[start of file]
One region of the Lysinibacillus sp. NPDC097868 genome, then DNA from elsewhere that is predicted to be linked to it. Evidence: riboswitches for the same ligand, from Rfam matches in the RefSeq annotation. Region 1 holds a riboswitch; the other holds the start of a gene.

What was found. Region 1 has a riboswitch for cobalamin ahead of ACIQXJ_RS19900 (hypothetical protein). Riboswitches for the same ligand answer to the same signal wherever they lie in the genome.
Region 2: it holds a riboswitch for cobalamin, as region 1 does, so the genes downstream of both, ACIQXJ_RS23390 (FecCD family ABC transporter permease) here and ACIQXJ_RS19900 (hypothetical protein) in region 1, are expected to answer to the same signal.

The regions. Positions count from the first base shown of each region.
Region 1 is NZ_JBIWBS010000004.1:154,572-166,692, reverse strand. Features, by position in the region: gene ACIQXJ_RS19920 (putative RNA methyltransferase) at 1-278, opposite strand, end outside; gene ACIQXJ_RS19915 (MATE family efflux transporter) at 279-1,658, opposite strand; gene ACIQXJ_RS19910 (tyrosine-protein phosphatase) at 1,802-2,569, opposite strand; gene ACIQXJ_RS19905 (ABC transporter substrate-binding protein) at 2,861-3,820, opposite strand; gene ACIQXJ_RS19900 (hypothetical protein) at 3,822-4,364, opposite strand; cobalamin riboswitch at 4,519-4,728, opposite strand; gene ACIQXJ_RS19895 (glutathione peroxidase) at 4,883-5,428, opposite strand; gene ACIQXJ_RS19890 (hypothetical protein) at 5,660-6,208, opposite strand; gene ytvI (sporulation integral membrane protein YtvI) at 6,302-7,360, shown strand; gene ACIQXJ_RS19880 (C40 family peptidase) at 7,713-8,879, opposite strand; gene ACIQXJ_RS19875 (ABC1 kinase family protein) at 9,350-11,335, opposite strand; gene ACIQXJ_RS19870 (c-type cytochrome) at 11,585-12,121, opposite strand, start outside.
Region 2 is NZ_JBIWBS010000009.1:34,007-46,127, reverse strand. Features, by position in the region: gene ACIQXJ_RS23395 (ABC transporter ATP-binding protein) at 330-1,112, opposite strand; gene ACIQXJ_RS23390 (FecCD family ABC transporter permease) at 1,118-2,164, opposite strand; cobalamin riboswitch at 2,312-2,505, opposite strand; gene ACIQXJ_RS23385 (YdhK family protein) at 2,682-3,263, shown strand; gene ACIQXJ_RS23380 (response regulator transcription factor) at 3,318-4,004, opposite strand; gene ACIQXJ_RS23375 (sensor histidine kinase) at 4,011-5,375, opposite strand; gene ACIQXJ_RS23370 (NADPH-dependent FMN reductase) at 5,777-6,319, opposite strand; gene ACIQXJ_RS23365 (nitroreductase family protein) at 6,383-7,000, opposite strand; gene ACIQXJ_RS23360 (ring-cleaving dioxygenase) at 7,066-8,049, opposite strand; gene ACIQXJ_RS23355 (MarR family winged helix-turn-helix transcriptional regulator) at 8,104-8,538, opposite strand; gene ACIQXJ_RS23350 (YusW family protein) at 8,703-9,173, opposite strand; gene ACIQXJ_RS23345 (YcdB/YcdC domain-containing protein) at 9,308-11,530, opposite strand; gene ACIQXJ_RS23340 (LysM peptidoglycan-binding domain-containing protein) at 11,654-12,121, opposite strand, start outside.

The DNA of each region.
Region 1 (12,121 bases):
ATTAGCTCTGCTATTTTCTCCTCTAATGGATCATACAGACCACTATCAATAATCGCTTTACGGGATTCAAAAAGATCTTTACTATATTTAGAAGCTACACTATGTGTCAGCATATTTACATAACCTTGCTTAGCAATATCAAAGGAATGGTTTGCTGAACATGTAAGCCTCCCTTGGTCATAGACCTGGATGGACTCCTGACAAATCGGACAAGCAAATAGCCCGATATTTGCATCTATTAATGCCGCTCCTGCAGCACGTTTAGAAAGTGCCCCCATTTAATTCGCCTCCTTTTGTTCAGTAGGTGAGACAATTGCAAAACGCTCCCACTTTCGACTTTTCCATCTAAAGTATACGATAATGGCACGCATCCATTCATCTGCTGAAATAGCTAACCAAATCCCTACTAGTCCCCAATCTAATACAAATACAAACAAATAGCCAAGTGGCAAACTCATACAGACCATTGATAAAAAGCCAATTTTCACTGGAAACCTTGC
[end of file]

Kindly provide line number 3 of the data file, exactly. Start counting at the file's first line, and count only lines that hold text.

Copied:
Region 2: it holds a riboswitch for cobalamin, as region 1 does, so the genes downstream of both, ACIQXJ_RS23390 (FecCD family ABC transporter permease) here and ACIQXJ_RS19900 (hypothetical protein) in region 1, are expected to answer to the same signal.